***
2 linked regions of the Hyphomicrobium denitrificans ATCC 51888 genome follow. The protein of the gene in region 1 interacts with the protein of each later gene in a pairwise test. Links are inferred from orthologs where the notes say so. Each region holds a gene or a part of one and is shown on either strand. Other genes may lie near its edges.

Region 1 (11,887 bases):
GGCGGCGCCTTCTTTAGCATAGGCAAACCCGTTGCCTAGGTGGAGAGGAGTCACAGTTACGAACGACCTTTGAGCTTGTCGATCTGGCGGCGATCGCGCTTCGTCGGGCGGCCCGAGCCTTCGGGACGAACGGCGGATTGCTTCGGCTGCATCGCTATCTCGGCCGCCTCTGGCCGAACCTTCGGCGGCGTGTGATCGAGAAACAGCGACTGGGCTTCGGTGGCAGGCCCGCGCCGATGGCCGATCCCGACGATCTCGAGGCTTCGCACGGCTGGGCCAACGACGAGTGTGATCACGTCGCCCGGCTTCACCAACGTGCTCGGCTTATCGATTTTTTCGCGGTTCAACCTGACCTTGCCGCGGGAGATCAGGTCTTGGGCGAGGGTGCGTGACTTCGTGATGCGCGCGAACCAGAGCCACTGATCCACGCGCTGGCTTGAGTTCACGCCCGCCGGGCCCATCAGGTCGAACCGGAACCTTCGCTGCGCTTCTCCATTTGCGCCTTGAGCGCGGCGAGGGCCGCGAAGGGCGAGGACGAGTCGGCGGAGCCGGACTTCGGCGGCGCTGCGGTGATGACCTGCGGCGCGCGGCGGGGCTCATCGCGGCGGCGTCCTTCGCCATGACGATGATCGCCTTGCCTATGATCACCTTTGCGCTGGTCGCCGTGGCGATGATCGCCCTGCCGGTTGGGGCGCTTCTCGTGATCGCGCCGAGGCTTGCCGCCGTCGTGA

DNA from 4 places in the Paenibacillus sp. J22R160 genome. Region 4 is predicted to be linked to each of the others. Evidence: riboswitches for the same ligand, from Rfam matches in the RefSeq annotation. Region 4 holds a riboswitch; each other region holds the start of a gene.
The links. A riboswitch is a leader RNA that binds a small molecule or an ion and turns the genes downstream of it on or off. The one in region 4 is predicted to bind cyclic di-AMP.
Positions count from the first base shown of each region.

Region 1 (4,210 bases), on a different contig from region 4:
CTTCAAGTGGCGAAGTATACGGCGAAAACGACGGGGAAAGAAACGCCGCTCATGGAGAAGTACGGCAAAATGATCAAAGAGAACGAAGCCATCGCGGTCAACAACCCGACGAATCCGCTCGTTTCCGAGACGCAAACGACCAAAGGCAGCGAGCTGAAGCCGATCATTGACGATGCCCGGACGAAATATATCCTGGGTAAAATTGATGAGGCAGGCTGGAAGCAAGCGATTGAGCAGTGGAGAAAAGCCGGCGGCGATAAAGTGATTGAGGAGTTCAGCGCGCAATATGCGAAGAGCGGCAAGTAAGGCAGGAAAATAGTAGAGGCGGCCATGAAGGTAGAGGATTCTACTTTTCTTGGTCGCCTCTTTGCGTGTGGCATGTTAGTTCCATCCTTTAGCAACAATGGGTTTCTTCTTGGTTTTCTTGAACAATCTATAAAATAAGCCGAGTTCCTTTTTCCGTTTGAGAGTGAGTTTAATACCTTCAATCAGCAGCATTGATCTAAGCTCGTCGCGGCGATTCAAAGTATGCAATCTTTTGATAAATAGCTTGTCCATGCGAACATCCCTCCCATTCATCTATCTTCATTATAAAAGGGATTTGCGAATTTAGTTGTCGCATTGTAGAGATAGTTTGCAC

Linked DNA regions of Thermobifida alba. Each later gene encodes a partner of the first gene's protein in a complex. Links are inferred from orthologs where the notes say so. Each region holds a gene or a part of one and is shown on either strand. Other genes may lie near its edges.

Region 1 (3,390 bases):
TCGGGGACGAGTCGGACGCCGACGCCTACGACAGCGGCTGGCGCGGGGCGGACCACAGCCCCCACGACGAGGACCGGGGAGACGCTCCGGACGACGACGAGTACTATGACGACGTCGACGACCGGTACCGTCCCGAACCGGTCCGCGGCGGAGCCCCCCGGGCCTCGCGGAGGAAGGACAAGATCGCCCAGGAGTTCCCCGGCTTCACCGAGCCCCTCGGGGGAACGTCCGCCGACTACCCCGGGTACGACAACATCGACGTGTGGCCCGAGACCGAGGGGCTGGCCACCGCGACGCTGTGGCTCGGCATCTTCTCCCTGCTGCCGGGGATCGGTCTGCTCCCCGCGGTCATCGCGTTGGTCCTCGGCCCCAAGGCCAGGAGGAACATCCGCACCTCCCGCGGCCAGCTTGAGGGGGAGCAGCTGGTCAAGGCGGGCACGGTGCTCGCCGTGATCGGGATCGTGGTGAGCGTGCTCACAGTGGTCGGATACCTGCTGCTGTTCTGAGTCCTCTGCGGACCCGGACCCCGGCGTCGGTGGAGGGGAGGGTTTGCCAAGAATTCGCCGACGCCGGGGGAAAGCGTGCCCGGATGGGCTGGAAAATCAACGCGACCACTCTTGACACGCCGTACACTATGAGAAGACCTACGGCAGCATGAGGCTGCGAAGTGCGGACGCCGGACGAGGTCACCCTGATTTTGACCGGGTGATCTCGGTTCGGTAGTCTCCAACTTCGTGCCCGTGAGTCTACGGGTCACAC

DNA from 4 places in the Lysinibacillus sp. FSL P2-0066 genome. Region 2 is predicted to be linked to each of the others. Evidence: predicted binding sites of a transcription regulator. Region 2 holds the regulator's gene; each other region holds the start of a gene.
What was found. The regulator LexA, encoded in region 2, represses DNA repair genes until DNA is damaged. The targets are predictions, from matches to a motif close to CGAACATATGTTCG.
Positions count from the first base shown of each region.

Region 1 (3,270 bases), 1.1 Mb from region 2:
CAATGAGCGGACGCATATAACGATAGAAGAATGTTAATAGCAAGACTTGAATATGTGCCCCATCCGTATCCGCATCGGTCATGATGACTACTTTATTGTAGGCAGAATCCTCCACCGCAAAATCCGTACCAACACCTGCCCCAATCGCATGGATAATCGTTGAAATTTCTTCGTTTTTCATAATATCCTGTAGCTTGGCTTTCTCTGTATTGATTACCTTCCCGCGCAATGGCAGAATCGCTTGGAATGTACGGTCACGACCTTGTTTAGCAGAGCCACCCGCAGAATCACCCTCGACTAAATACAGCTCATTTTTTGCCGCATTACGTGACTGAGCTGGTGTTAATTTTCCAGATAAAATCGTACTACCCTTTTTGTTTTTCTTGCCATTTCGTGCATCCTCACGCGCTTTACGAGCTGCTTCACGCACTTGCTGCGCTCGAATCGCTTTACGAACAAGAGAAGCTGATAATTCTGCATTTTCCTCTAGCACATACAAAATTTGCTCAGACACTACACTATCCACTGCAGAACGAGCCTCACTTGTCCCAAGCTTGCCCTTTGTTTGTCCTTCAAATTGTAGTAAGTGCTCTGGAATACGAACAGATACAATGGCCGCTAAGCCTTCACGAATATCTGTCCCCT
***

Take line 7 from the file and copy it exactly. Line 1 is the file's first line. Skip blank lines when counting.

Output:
Region 1 (4,210 bases), on a different contig from region 4: